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One thing to keep in mind that it's often easier and cheaper to use more mundane methods instead of magic. It's cheaper to spend a couple copper to pay someone to fan you all day instead of using a spell to keep cool. It's easier to ferment milk (now it gets you drunk) or just simply make cheese since it keeps better that way and it tastes better to boot. Preserving meat is as simple as just salting and curing it or drying it out. A pound of salt is 5 gp and will preserve more food than paying 5 gp for a 1st level wizard to cast a cantrip. It's also 400 times cheaper than a handy haversack.

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It does say, "range increment of the throw" and not "range increment of the weapon". That would indicate it lands 5 squares away if you're throwing it 50'.

buddahcjcc wrote:

What about Cleave for that matter

I ask as Im playing a barbarian and it was suggested I get cleave for fairly obvious reasons but mostly what I do is charging in to attack. Can you charge and Cleave at the end?

No. Charge is a full-round action and Cleave is a standard action so you cannot take both actions in a single round.

You can Charge and perform a swift and/or free action but not another move or standard.

My players just snuck through the entire first floor dressed as Pale Tower guards. They were immediately identified by Meirul on the second floor as they came up. I've also got Radosek sweeping the tower with mirror sight and one PC managed to make the Perception check to detect the scrying so now everyone's smashing every single mirror.

I'm pretty sure this means that Radosek is going to send the guards from the first floor on up to deal with the intrusion and now I'm pretty worried for the group.

mcbobbo wrote:
That's an awfully narrow reading. Any explanation as to why it works on destroyed magic items but not destroyed mundane (e.g. masterwork) items?

Dunno. It was specifically reworded that way from how it used to be worded in 3.5e so it's likely intentional.

Make whole gets a huge boost in PFRPG and can restore magical qualities to magic items if you're high enough level. A good rule of thumb would be that damaged or broken is like being hurt or injured to an item and mending is like cure light wounds. Destroyed is like death for an item and make whole is resurrection, at least for magic items. Funny enough, even make whole won't fix a destroyed mundane item although most GMs would rule that it does work.

The mending spell is not as powerful as you'd like to think:

Smashing an Object wrote:

Damaged Objects: A damaged object remains functional with the broken condition until the item's hit points are reduced to 0, at which point it is destroyed.

Damaged (but not destroyed) objects can be repaired with the Craft skill and a number of spells.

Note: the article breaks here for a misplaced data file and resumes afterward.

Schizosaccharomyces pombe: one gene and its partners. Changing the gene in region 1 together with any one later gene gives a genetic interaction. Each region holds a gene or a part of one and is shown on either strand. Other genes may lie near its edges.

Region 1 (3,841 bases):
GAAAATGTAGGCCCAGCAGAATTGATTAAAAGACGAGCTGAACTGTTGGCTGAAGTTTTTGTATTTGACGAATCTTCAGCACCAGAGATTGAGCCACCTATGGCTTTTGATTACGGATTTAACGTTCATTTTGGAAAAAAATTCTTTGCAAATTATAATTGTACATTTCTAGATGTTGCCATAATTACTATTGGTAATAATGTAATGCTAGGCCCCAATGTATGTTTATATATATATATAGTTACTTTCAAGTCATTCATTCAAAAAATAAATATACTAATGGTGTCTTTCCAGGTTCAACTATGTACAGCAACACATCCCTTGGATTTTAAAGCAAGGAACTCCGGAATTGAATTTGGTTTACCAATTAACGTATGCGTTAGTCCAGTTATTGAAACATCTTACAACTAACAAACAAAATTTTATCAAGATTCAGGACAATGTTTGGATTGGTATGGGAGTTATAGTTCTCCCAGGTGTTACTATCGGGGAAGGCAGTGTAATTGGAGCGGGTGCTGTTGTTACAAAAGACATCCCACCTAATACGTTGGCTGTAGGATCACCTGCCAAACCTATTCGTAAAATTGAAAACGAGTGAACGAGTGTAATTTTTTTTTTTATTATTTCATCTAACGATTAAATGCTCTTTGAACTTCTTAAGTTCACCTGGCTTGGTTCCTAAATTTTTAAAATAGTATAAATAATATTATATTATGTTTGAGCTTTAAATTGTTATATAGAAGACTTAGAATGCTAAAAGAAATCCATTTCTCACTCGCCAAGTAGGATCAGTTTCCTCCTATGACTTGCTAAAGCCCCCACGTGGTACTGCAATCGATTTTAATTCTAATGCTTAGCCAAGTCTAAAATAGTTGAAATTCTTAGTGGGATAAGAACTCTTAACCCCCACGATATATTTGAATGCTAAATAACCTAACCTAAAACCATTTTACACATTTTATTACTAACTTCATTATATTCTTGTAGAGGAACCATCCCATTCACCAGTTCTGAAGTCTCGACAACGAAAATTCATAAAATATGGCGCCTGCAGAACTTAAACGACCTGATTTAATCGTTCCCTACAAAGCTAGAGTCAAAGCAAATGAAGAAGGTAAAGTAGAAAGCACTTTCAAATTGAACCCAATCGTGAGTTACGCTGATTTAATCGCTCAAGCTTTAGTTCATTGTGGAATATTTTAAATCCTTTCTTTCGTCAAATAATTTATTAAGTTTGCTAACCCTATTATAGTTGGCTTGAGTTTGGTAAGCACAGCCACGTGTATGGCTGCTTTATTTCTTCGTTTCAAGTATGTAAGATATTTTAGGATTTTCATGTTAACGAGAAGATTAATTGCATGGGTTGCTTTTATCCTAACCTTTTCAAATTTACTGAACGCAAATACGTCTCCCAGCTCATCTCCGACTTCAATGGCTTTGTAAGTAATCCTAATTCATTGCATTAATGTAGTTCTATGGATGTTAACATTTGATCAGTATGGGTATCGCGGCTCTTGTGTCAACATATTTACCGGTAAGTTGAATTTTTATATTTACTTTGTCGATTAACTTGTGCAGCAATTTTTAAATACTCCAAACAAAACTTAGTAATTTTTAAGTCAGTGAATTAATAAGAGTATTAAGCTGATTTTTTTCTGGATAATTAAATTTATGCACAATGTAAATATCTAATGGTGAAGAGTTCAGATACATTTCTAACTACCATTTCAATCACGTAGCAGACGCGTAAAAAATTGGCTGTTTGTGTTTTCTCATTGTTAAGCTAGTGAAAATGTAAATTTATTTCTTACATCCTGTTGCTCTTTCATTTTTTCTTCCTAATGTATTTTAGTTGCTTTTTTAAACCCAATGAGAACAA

Mending wrote:
This spell repairs damaged objects, restoring 1d4 hit points to the object. If the object has the broken condition, this condition is removed if the object is restored to at least half its original hit points. All of the pieces of an object must be present for this spell to function. Magic items can be repaired by this spell, but you must have a caster level equal to or higher than that of the object. Magic items that are destroyed (at 0 hit points or less) can be repaired with this spell, but this spell does not restore their magic abilities. This spell does not affect creatures (including constructs). This spell has no effect on objects that have been warped or otherwise transmuted, but it can still repair damage done to such items.

If a non-magical object is destroyed, mending can no longer repair it. I had to deliver this bad news to my players who attempted to collect their used arrows and try to mend them back into usefulness.

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Since moving to WA, what do you miss most from Austin?

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I added an extra encounter in Waldsby that takes place a day after the run-in with the Goltiaeva's but before the Pale Tower guards arrive. It only works if Nadya is told of Thora's fate during the trip to Waldsby from the Portal. Here are some quick notes with some extra commentary:

This event takes place mid-day while Nadya is in the early stages of preparing dinner. Orm shows off a wooden soldier he's carved from a piece of scrap lumber to one of the PCs. If they guess his name wrong, he responds in an exasperated tone, "No, I'm Orm. He's Mjoli." He walks away to his room while Mjoli approaches and asks, "Are you gonna help mama help get Thora back?" (You should have seen the look of panic on my player's face. "I don't think I'm ready to answer that question," she said.)

Nadya pauses and takes a breath before turning to the PCs. "Could... You go get two day's worth of firewood from town? I need a... I need some time." As the PCs head out, they hear Nadya calling for her boys to come sit down. (The players also asked if Nadya needed anything else and she asked for a pound of flour/meal. This turned out to make things a bit more interesting so you may want to have Nadya ask for it at the last minute as the PCs are leaving the house.)